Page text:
The first step to teenage independence

Being a teenager isn’t easy ­– it’s when the real transition to adulthood begins. But along with all the physical and emotional changes comes the first real taste of freedom.

For many teenagers, it can be all too easy to live a life of leisure at the expense of mum and dad. But as their cost of living increases, there comes a point where the allowance you’re willing to give them probably won’t be enough to cover everything they want to buy. That’s when you should encourage them to find a part-time job.

More than just a way of working towards financial independence, a part-time job can give them valuable work experience. Even if it’s casual, or in a field totally unrelated to the career they one day hope to pursue, they’ll learn a lot about responsibility, build up self-confidence in their ability, working with people different to family or classmates and pick up new skills.

I asked a few friends of mine who have teenage kids how they handled the pocket money situation once their kids started a part-time job and whether it changed their approach to giving pocket money. Here’s some of the advice I was given, based on their experiences.

A new set of rules.

Once teenagers start earning their own money, make sure they have the right attitude about what to do with it. Where previously you were covering a lot of their expenses, like travel costs, and clothing, it may be time to ask them to contribute. If they want a branded item, instead of the basic version, ask them to pay the difference. It’s also worthwhile asking them to create their own perception of what something’s worth, rather than just following what friends think or paying over-inflated retail prices.

Spend time with your teenager to help them get to grips with budgeting. Create a spreadsheet that details all their income and expenses to help them understand cash-flow. One of my friends explained how they used to give their daughter a weekly allowance, but switched it to monthly once her first pay cheque came through, to help her learn to budget for a longer time-scale.

Saving is a good idea at any age, so encourage your teenager to put away a decent percentage of what they earn. One tip that I was told what worked best was depositing a regular amount into a savings account on payday as they didn’t miss money they never actually had.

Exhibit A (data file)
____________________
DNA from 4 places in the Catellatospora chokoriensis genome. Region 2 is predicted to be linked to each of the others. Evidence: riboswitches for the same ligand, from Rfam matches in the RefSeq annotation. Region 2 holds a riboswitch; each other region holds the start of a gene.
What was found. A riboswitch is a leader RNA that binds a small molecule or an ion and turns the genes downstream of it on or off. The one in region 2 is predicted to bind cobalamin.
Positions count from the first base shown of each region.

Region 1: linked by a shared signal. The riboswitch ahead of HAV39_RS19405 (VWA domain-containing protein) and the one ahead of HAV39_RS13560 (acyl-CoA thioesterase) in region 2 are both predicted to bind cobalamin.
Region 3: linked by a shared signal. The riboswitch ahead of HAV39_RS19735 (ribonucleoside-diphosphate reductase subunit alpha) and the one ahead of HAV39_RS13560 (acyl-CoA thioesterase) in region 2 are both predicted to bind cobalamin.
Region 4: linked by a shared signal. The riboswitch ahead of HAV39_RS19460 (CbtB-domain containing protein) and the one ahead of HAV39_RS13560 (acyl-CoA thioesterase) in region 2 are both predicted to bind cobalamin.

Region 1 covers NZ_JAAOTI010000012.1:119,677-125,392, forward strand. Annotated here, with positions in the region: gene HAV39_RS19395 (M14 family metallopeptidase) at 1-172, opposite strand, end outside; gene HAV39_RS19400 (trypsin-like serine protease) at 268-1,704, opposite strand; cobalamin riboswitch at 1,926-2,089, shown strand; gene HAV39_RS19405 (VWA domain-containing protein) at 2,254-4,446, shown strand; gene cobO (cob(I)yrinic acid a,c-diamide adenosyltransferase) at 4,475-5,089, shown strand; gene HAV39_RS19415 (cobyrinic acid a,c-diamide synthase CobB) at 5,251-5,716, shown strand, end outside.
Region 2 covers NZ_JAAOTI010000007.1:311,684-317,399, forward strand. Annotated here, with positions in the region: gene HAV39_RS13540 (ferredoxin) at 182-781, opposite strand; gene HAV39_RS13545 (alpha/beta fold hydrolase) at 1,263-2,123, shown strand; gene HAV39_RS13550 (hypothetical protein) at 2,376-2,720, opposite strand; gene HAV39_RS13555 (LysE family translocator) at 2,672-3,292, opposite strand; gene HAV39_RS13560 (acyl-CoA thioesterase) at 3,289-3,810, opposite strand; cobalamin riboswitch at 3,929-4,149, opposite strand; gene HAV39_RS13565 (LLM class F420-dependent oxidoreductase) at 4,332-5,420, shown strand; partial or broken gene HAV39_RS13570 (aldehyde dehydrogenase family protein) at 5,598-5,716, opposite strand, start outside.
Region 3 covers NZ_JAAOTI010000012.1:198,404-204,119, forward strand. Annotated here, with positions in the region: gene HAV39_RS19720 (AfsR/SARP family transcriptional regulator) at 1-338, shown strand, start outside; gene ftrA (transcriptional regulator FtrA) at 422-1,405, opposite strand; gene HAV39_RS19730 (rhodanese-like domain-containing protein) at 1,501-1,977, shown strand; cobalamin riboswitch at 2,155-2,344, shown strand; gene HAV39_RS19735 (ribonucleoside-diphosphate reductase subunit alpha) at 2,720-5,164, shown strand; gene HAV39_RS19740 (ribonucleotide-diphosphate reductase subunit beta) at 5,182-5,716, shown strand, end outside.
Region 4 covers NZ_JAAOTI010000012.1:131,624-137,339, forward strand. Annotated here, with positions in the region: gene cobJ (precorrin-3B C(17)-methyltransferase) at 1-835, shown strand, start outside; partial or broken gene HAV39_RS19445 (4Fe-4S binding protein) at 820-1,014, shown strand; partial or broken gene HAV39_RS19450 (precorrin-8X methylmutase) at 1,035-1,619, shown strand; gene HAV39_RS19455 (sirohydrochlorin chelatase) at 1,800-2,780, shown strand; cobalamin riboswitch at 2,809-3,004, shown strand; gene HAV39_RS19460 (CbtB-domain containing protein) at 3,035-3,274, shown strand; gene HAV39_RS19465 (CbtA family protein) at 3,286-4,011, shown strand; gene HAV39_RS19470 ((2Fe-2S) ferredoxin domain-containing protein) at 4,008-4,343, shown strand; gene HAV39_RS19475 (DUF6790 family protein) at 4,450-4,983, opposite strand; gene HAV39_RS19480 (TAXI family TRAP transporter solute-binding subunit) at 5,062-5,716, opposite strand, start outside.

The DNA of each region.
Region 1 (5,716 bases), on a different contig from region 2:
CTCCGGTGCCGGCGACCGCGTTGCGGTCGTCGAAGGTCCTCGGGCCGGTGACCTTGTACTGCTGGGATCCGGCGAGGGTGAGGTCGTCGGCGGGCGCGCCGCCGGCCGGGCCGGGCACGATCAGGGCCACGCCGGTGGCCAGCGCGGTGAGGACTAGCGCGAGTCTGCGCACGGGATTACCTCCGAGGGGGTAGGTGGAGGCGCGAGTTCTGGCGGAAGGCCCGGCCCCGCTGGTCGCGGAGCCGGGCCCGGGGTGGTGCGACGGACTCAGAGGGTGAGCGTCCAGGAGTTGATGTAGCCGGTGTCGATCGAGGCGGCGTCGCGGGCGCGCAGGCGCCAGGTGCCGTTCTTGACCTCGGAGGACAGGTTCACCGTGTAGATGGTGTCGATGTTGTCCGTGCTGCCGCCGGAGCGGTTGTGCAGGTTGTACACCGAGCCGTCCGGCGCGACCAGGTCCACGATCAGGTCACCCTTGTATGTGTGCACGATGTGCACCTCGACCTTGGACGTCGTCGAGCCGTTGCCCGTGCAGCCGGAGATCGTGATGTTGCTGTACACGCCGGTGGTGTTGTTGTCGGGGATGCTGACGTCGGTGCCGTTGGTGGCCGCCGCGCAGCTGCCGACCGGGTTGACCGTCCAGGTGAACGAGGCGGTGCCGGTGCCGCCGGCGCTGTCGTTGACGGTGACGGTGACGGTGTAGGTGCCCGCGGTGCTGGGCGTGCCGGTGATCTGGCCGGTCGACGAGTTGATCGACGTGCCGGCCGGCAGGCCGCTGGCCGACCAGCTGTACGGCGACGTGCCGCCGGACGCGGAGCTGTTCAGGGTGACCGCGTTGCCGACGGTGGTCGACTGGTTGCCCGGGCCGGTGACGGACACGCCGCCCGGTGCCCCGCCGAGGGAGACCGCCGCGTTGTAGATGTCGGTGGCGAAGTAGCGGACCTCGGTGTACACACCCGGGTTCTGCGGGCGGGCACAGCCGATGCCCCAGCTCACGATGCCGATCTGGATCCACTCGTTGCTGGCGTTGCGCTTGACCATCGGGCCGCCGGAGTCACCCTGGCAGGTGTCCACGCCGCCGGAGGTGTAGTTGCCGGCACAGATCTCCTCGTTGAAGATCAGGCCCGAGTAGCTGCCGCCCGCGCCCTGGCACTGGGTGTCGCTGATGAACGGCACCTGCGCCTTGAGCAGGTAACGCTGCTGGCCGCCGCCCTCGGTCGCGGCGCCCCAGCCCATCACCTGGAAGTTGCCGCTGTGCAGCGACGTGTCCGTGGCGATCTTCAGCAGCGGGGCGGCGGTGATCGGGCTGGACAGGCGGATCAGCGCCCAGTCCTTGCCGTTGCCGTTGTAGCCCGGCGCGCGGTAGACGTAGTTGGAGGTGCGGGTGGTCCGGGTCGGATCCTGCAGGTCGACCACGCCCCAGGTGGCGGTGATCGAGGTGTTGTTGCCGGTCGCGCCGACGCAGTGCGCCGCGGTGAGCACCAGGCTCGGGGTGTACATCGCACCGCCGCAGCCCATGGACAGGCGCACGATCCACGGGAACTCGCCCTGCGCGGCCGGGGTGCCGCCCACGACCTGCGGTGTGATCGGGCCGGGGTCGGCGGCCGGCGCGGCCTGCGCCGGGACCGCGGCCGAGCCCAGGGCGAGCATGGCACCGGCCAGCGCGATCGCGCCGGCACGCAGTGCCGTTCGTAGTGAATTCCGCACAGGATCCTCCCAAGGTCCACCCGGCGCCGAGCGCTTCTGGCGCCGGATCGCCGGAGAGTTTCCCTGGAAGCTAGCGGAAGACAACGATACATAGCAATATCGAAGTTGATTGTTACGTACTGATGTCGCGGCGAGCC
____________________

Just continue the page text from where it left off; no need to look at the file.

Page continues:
Necessary evils.

As they approach adulthood, there are two more issues you’ll need to discuss with your teenager: tax and credit.

Tax is the scary one. You have to explain what it’s used for and how it’s important – even if at times it can seem unfair to be giving your hard earned money away for often invisible reward. Show how it’s broken out on their payslip and introduce them to the idea of annual tax returns.

Spending money they don’t have probably won’t be a temptation for most teenagers as they can’t apply for a credit card on their own until they’re 18. If you decide to co-sign an application on their behalf, be sure to keep the credit limit low. Some parents trust their teens with their own credit card details for convenience. (If you do, be sure to keep an eye on your online balance.)

Even if you don’t plan on giving your child access to credit, it’s important to explain how it works ­– and to demonstrate how quickly debts can build up if they only pay the minimum amount off each month.

Once your teenager can successfully manage their in-goings and out-goings, congratulations, they’re well on their way to financial independence.

Top tips

  • Find out what the minimum age of employment is in your State or Territory, and once they’re old enough, encourage your child to look for part-time work. It builds confidence and sets them on a path to independence.
  • Make sure they’re saving a percentage of their earnings.
  • Teach them to budget.
  • Talk to them about tax and paying with credit.
For related posts and downloadable activity sheets about financial literacy for kids, visit The Beanstalk.